I take no sides in the current debate about the supposed “Death of New York.” This raging debate for the summer of 2020 is powered by articles about people (who could) leaving the city for the suburbs, and images of rioting’s aftermath beamed out to the world.
We live in a time of melodramatic headlines. Regardless of whether I think the current city administration is hopelessly incompetent or not, breathless pronunciations of collapse seem a bit too hot of a take.
Heck, you need go no further than the Crown Prince of New York himself, Jerry Seinfeld, to point out that cities change over time and to pronounce things as “dead” is a bit of a stretch.
Also, I don’t live there and so it doesn’t impact me all that much. If people are leaving in large numbers, then the tax base of the city might collapse and that’s not really good for their infrastructure, but they’ll just learn to adapt just like Detroit did.
In my 20s I loved the idea of New York City as much as anyone else. I also had vague notions that the city had a bit of a rough edge. I remember taking trips to Manhattan and being given strong admonitions to be careful.
Reinforcing the Notion
At least part of that vague notion of the city’s inherent dangers came from comic books, of all places. Daredevil made no secret that he existed in a New York City closer to reality than Gotham or Metropolis tried to be. (Being a Disney®©™’s Marvel®™© character, he also seems to avoid the current “superhero criticisms” that are laid on Batman or Superman.) I only knew Hell’s Kitchen thanks to that comic, honestly, though I did read up on it later in life.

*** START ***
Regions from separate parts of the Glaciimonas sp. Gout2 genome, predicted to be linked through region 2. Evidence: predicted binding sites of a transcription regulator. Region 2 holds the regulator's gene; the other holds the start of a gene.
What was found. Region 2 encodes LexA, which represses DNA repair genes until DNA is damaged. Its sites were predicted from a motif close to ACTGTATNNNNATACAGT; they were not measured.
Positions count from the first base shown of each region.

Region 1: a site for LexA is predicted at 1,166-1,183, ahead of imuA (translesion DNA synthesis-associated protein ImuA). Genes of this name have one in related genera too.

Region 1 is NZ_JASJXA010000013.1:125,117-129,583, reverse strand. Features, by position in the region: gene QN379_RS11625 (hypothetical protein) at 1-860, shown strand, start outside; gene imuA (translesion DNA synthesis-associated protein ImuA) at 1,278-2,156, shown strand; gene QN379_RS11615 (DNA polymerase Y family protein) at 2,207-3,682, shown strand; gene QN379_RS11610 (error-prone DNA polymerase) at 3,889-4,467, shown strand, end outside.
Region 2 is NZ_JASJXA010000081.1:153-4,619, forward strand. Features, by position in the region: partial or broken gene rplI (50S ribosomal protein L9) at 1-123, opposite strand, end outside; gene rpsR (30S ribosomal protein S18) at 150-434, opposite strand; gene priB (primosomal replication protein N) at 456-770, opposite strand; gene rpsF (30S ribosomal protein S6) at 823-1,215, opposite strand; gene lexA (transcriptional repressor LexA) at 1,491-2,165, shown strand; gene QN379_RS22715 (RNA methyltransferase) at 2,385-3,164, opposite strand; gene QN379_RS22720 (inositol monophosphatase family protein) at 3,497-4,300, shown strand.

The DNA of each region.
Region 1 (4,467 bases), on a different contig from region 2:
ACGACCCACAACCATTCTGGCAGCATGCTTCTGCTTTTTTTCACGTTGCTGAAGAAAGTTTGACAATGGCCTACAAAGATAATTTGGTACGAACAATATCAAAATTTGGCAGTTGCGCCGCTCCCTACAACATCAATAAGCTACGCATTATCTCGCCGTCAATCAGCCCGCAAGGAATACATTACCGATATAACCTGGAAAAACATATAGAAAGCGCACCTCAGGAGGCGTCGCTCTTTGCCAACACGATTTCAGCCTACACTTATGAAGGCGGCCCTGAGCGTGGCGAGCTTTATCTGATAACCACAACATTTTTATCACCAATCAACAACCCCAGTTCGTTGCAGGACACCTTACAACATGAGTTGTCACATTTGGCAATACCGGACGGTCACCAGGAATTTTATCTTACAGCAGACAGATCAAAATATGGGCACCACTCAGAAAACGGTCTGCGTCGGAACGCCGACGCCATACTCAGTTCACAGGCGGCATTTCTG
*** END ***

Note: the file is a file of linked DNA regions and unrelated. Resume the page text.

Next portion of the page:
Billy Joel also highlighted rough sides of the city. Who didn’t sing along with “You May Be Right” and understand that him walking through the Bed-Stuy neighborhood alone was a crazy idea? I mean, he said it was, along with riding his motorcycle in the rain.
Who am I to question a multi-platinum recording artist from the city, and his assessments?
Never mind that on your first trip to New York City through Penn Station in the summer, the concentrated smell of urine and rat vomit would take a minute or two for your nose to accept.
The largest source for the image of the dangerous Big Apple, however, are the films that came out of the 1970s and 1980s. Dog Day Afternoon. The French Connection. Fort Apache, The Bronx. Serpico. Year of the Dragon. Shaft. All classics in their own right!
The Warriors wouldn’t have existed without the accepted fact that gang violence in the city was a serious problem.
Some of the greatest portrayals of gritty New York City, though, came from Martin Scorsese. He and Robert DeNiro (and Harvey Keitel) were evangelists for the coarse subculture that powered what Dennis Leary might call the “Good Block/Bad Block” game. Taxi Driver alone cemented an indelible image of the city.
Mr. Bright Side
And this is all why I think a grittier, more terrible New York City could be a great thing in the long run. We could get some terrific movies out of it. Some of the ones out of the “gritty New York era” are stone cold classics.
Look, I’m just trying to make lemons from lemonade here. Trying to look for the positive. If Seinfeld is right, then that’s great for the city. If he’s wrong, I get terrific entertainment.
Since I don’t live in the city, it’s sort of a win/win.